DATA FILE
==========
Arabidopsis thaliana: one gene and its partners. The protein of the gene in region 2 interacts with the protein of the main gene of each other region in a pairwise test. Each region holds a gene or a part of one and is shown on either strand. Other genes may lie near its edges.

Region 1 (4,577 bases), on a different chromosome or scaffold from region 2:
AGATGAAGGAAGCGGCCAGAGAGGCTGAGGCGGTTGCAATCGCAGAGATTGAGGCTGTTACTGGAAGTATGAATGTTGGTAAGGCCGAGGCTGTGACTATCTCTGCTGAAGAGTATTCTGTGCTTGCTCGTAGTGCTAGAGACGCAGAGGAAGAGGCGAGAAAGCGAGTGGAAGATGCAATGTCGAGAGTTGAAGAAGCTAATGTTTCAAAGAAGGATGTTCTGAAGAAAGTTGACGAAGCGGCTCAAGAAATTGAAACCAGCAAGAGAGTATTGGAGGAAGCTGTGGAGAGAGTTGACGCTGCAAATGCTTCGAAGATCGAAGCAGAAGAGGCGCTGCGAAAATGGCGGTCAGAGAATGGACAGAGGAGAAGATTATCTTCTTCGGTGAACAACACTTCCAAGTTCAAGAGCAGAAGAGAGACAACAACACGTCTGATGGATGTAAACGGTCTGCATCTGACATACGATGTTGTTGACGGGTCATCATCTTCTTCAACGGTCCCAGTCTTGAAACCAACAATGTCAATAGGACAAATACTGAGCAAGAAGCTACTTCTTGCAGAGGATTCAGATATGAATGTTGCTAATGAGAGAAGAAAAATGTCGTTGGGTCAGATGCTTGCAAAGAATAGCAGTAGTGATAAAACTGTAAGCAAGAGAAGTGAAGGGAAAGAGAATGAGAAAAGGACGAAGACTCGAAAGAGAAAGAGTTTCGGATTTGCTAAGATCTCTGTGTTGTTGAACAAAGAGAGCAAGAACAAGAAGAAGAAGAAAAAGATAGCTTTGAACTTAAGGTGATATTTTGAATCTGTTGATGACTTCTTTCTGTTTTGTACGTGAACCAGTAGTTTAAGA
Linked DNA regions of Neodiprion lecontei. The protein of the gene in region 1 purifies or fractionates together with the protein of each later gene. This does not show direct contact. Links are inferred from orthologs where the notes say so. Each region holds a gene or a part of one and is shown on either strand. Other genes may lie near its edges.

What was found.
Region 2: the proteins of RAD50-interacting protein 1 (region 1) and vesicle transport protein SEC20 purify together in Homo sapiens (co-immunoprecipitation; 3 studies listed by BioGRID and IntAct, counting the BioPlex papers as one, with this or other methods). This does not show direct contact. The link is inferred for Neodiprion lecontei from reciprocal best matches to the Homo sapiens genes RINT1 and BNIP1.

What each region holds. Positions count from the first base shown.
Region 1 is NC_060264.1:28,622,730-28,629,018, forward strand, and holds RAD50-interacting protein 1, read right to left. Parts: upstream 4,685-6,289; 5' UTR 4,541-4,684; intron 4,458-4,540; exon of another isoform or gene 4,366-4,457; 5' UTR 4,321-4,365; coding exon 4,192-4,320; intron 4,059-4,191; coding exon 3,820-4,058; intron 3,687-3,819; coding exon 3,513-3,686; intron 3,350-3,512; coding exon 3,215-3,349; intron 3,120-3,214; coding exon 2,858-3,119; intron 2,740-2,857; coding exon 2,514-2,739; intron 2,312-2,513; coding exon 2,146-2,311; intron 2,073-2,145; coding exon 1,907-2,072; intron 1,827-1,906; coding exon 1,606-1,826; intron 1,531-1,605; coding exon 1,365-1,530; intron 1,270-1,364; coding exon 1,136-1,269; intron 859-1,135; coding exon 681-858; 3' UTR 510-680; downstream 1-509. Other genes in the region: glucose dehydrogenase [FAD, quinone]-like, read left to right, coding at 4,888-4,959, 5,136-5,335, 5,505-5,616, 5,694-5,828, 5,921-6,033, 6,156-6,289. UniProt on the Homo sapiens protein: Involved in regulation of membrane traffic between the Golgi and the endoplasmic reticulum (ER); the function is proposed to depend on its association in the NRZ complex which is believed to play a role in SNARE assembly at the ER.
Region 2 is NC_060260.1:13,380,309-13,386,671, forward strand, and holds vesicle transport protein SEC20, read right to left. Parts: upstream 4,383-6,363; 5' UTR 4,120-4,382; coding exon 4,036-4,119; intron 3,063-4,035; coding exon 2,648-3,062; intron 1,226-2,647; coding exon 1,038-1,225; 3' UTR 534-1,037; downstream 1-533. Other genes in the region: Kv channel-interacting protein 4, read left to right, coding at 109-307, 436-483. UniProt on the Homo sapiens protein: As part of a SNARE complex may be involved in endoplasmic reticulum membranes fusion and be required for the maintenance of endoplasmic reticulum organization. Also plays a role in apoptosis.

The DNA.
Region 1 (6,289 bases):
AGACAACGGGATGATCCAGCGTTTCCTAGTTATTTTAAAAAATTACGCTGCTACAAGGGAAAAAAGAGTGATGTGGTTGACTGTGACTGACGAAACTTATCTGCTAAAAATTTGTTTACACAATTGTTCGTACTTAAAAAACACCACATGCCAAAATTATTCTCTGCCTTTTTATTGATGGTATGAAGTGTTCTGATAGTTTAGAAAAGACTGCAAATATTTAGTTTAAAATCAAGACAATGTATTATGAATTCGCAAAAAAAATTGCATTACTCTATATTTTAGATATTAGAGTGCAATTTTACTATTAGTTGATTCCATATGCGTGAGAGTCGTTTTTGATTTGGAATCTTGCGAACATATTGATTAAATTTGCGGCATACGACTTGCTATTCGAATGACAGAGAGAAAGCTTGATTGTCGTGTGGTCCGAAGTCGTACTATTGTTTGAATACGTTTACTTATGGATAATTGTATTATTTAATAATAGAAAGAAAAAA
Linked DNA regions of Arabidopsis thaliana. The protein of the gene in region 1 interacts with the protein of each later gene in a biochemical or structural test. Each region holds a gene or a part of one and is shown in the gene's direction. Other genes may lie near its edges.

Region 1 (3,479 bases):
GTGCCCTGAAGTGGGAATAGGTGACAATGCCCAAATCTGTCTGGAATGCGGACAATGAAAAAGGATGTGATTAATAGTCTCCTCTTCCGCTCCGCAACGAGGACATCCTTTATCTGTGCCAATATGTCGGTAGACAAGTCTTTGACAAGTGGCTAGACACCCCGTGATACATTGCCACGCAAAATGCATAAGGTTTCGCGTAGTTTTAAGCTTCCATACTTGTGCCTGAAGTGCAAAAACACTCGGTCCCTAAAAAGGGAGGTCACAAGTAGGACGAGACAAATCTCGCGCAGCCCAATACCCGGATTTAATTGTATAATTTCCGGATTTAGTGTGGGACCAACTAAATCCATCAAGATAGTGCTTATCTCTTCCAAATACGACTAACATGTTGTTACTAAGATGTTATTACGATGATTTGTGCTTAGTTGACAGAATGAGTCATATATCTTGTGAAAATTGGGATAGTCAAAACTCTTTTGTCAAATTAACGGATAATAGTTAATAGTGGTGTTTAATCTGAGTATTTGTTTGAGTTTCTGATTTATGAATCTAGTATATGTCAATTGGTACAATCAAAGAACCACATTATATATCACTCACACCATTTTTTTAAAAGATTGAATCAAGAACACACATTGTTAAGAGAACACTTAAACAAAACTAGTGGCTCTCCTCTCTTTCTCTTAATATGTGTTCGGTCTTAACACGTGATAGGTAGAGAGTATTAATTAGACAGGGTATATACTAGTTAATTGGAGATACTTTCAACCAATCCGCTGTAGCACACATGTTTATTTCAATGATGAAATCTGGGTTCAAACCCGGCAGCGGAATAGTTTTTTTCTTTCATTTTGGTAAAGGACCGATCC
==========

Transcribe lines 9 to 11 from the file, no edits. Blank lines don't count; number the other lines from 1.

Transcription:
Region 2 is NC_060260.1:13,380,309-13,386,671, forward strand, and holds vesicle transport protein SEC20, read right to left. Parts: upstream 4,383-6,363; 5' UTR 4,120-4,382; coding exon 4,036-4,119; intron 3,063-4,035; coding exon 2,648-3,062; intron 1,226-2,647; coding exon 1,038-1,225; 3' UTR 534-1,037; downstream 1-533. Other genes in the region: Kv channel-interacting protein 4, read left to right, coding at 109-307, 436-483. UniProt on the Homo sapiens protein: As part of a SNARE complex may be involved in endoplasmic reticulum membranes fusion and be required for the maintenance of endoplasmic reticulum organization. Also plays a role in apoptosis.

The DNA.
Region 1 (6,289 bases):